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Goal: sftp/scp only access, without the need for linux users.

I want to provide 10 sftp/scp directories to 10 people. Let's call this "virtual account"

I don't want to create linux users for each of them.

I would like to create one linux user (backup_user). In his home-directory will be 10 directories. For each "virtual account" one directory.

Every virtual account must only see his own files, not the files from an other virtual account.

I would like to use the solution which is provided here: https://serverfault.com/a/88864/90324

In short there will be 10 lines in the authorized_keys file:

~backup_user/.ssh/authorized_keys:

no-port-forwarding,no-X11-forwarding,no-agent-forwarding,no-pty,command=\
    "scp -v -r -d -t ~/CONTENT" ssh-rsa AAAAMYRSAKEY...

I could improve this by a python script and not use the hard coded "scp -v ...".

I would like to support scp and sftp.

Is there a way to chroot, to ensure each virtual account can't break out of his jail?

BTW: The idea with authorized_keys and "forced command" is just my current strategy. If there is a better way to each the overall goal, then please tell me :-)

We are running an OpenSSH server. I would like to stick to it, if possible.

Update

We found a different solution: http. We developed a small and generic file http uploader: https://github.com/guettli/tbzuploader Feedback is welcome

  • 2
    Well, one simple thing comes to mind: use SSHd which doesn't use local users. Like wsftpd or maybe mina sshd – ptman Aug 31 '17 at 18:38
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This should be a comment, but its a bit long.

You've failed to adequately describe your objective. While I can make some inferences, extrapolating this to a proposal would be futile.

While there are tools available which allow you to create a server independent of the underlying users, these are cumbersome to setup and restricted in their ability to integrate with with other functions.

It would be much simpler to set up 10 users with keypair based logins and no shell access. But your only clearly stated constraint is that "don't want to create linux users for each of them" - but you provide no explanation of why. OTOH you state you want to use a method based on provisioning users in the OS.

3

I think that what you want (access without creating local user) is not possible with sshd.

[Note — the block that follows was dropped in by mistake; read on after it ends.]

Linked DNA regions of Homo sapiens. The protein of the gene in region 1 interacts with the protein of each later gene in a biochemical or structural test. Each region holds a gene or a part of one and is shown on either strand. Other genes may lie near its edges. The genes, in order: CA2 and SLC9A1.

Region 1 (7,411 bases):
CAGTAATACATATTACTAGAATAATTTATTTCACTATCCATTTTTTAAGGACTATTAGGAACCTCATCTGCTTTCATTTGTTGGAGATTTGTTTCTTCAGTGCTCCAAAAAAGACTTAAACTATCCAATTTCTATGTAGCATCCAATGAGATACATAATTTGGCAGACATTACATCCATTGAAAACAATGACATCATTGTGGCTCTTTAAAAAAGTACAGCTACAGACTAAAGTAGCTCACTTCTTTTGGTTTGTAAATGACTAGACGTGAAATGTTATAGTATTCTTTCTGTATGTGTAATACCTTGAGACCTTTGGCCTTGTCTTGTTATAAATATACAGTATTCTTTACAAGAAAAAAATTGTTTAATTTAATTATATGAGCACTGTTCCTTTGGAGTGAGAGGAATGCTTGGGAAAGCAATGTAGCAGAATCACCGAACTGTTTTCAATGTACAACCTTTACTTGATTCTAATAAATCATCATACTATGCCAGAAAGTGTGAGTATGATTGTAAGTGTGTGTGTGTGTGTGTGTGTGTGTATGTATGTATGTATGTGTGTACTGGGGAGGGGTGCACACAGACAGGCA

Rather, you can use proftpd with virtual users (from, for example, a MySQL database) + the SFTP/SCP module.

1

What you want to do is more than a bit tricky. If you don't want to use a selfmade chroot-shoot-in-your-foot tool, you have to stick to ssh built-in chroot, which in turn is restricted to user's home directory (%h)= or anything else you can specify in sshd_config. At least I didn't find a way to set chroot directory in authorized_keys file, which would resolve this problem.

So it all depends on what you mean with "I don't want to create linux users for each of them". If you just don't want a /etc/passwd entry, you might one of the ways PAM is able to authenticate "virtual" users for you. You can use a database (overkill for 10 users of course), use an additional passwd-like file, berkley db files e.g. These virtual users may be restricted to service sftp or whatever you want. If their virtual home directories are set to your intended subdirectories of user backup_user, maybe this is what you want. Well - nearly. If you specify a command in authorized_keys, sftp will ask for password - I guess you don't want that.

If each of your 10 users uses 2 ssh keys, one for scp and one for sftp, this will work. You have to mimic the behaviour of the remote scp behaviour, though, specifying a script in authorized_keys file, which reads the environment variable SSH_ORIGINAL_COMMAND. A bit fiddly anyway.

1

ssh does not support virutal users. this can be implemented through PAM, but need to write code.

if you can add local users, you can try this tool

https://github.com/pymumu/jail-shell

It jails a user into a specific directory.

  • Hi Nick, please tale a look here – bummi Sep 19 '17 at 7:59

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